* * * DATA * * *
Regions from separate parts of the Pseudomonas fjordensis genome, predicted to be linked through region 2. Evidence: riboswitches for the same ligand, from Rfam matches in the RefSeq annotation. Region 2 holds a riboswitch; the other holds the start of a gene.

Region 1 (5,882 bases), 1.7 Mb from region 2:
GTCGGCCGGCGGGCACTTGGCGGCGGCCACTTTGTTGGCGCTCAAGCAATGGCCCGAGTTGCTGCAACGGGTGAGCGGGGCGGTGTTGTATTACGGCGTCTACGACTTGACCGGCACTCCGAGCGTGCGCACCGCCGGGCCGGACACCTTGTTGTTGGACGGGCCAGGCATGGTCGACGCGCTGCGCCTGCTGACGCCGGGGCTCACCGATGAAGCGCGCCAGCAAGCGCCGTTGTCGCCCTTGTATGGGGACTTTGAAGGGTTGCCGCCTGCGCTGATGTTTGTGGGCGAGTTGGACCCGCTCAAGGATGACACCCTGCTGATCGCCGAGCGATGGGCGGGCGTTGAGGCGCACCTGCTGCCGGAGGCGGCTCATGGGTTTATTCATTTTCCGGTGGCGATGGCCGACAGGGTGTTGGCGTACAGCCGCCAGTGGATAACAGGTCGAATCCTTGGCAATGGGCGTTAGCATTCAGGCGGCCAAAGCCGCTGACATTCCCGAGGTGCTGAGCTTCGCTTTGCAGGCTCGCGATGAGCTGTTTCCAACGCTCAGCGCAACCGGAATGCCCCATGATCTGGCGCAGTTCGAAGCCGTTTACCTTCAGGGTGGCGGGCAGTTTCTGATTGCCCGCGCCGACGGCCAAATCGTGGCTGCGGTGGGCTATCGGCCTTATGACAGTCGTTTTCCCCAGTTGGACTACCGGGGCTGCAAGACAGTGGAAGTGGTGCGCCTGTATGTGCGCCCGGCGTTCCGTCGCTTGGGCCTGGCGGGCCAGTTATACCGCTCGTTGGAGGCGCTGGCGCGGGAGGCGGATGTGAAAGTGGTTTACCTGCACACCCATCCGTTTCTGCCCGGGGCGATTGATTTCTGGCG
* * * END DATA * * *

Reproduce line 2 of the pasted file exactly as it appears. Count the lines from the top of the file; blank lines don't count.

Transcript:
Region 1 (5,882 bases), 1.7 Mb from region 2: